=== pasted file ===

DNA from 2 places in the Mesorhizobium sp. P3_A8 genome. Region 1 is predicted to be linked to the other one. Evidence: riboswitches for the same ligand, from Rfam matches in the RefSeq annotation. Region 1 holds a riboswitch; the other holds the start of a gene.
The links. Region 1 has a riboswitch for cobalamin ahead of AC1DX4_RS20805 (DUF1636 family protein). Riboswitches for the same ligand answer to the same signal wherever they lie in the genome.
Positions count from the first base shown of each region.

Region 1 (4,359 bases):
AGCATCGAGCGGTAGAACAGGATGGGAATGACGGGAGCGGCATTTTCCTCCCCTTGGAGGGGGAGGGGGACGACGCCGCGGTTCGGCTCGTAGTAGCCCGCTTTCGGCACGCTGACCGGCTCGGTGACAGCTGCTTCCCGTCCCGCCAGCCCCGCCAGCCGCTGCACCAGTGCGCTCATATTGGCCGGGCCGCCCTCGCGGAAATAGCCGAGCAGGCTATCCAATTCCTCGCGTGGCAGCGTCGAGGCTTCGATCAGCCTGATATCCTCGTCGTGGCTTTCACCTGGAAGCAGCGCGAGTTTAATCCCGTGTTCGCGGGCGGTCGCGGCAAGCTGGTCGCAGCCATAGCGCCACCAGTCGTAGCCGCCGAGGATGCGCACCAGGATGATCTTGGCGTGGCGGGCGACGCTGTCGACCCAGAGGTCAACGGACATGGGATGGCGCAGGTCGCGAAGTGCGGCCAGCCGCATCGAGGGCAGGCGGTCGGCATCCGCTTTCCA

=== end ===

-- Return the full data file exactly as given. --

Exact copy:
DNA from 2 places in the Mesorhizobium sp. P3_A8 genome. Region 1 is predicted to be linked to the other one. Evidence: riboswitches for the same ligand, from Rfam matches in the RefSeq annotation. Region 1 holds a riboswitch; the other holds the start of a gene.
The links. Region 1 has a riboswitch for cobalamin ahead of AC1DX4_RS20805 (DUF1636 family protein). Riboswitches for the same ligand answer to the same signal wherever they lie in the genome.
Positions count from the first base shown of each region.

Region 1 (4,359 bases):
AGCATCGAGCGGTAGAACAGGATGGGAATGACGGGAGCGGCATTTTCCTCCCCTTGGAGGGGGAGGGGGACGACGCCGCGGTTCGGCTCGTAGTAGCCCGCTTTCGGCACGCTGACCGGCTCGGTGACAGCTGCTTCCCGTCCCGCCAGCCCCGCCAGCCGCTGCACCAGTGCGCTCATATTGGCCGGGCCGCCCTCGCGGAAATAGCCGAGCAGGCTATCCAATTCCTCGCGTGGCAGCGTCGAGGCTTCGATCAGCCTGATATCCTCGTCGTGGCTTTCACCTGGAAGCAGCGCGAGTTTAATCCCGTGTTCGCGGGCGGTCGCGGCAAGCTGGTCGCAGCCATAGCGCCACCAGTCGTAGCCGCCGAGGATGCGCACCAGGATGATCTTGGCGTGGCGGGCGACGCTGTCGACCCAGAGGTCAACGGACATGGGATGGCGCAGGTCGCGAAGTGCGGCCAGCCGCATCGAGGGCAGGCGGTCGGCATCCGCTTTCCA